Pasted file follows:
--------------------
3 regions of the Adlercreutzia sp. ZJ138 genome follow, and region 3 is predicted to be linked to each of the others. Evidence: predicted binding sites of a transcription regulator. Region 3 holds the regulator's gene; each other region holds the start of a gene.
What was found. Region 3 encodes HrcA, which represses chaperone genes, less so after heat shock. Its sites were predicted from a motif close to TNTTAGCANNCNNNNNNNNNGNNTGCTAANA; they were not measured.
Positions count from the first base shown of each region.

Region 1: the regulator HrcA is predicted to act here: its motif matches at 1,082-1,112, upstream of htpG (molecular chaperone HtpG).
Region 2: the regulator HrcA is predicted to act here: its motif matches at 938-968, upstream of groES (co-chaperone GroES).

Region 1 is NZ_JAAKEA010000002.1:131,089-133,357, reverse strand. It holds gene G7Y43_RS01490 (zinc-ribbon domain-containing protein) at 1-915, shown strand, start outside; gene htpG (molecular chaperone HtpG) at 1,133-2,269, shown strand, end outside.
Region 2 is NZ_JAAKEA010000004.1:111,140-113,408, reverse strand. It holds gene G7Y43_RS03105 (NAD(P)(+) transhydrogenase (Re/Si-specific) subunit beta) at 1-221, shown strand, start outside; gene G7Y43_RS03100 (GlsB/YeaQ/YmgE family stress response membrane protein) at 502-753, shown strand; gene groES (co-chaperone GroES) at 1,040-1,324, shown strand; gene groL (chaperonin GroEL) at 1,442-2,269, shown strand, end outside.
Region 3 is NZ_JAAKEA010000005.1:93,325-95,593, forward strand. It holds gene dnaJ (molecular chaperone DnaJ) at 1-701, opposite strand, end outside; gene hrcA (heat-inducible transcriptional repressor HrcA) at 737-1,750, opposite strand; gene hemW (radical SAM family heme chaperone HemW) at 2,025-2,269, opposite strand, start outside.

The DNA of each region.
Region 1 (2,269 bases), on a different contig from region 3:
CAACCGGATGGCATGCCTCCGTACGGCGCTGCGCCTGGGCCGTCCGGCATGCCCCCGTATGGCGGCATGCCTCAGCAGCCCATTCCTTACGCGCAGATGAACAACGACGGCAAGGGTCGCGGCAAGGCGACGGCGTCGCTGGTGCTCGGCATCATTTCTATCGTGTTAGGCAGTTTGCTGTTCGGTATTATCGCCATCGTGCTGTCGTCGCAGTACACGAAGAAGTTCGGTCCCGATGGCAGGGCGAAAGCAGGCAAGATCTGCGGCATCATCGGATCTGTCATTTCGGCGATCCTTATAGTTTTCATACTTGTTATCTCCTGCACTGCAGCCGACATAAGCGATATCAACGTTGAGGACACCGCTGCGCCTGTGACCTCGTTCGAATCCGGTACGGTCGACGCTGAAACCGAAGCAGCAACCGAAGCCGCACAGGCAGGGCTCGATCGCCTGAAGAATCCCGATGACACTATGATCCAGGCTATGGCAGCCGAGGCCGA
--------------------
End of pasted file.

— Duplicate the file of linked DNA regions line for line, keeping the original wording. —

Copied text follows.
3 regions of the Adlercreutzia sp. ZJ138 genome follow, and region 3 is predicted to be linked to each of the others. Evidence: predicted binding sites of a transcription regulator. Region 3 holds the regulator's gene; each other region holds the start of a gene.
What was found. Region 3 encodes HrcA, which represses chaperone genes, less so after heat shock. Its sites were predicted from a motif close to TNTTAGCANNCNNNNNNNNNGNNTGCTAANA; they were not measured.
Positions count from the first base shown of each region.

Region 1: the regulator HrcA is predicted to act here: its motif matches at 1,082-1,112, upstream of htpG (molecular chaperone HtpG).
Region 2: the regulator HrcA is predicted to act here: its motif matches at 938-968, upstream of groES (co-chaperone GroES).

Region 1 is NZ_JAAKEA010000002.1:131,089-133,357, reverse strand. It holds gene G7Y43_RS01490 (zinc-ribbon domain-containing protein) at 1-915, shown strand, start outside; gene htpG (molecular chaperone HtpG) at 1,133-2,269, shown strand, end outside.
Region 2 is NZ_JAAKEA010000004.1:111,140-113,408, reverse strand. It holds gene G7Y43_RS03105 (NAD(P)(+) transhydrogenase (Re/Si-specific) subunit beta) at 1-221, shown strand, start outside; gene G7Y43_RS03100 (GlsB/YeaQ/YmgE family stress response membrane protein) at 502-753, shown strand; gene groES (co-chaperone GroES) at 1,040-1,324, shown strand; gene groL (chaperonin GroEL) at 1,442-2,269, shown strand, end outside.
Region 3 is NZ_JAAKEA010000005.1:93,325-95,593, forward strand. It holds gene dnaJ (molecular chaperone DnaJ) at 1-701, opposite strand, end outside; gene hrcA (heat-inducible transcriptional repressor HrcA) at 737-1,750, opposite strand; gene hemW (radical SAM family heme chaperone HemW) at 2,025-2,269, opposite strand, start outside.

The DNA of each region.
Region 1 (2,269 bases), on a different contig from region 3:
CAACCGGATGGCATGCCTCCGTACGGCGCTGCGCCTGGGCCGTCCGGCATGCCCCCGTATGGCGGCATGCCTCAGCAGCCCATTCCTTACGCGCAGATGAACAACGACGGCAAGGGTCGCGGCAAGGCGACGGCGTCGCTGGTGCTCGGCATCATTTCTATCGTGTTAGGCAGTTTGCTGTTCGGTATTATCGCCATCGTGCTGTCGTCGCAGTACACGAAGAAGTTCGGTCCCGATGGCAGGGCGAAAGCAGGCAAGATCTGCGGCATCATCGGATCTGTCATTTCGGCGATCCTTATAGTTTTCATACTTGTTATCTCCTGCACTGCAGCCGACATAAGCGATATCAACGTTGAGGACACCGCTGCGCCTGTGACCTCGTTCGAATCCGGTACGGTCGACGCTGAAACCGAAGCAGCAACCGAAGCCGCACAGGCAGGGCTCGATCGCCTGAAGAATCCCGATGACACTATGATCCAGGCTATGGCAGCCGAGGCCGA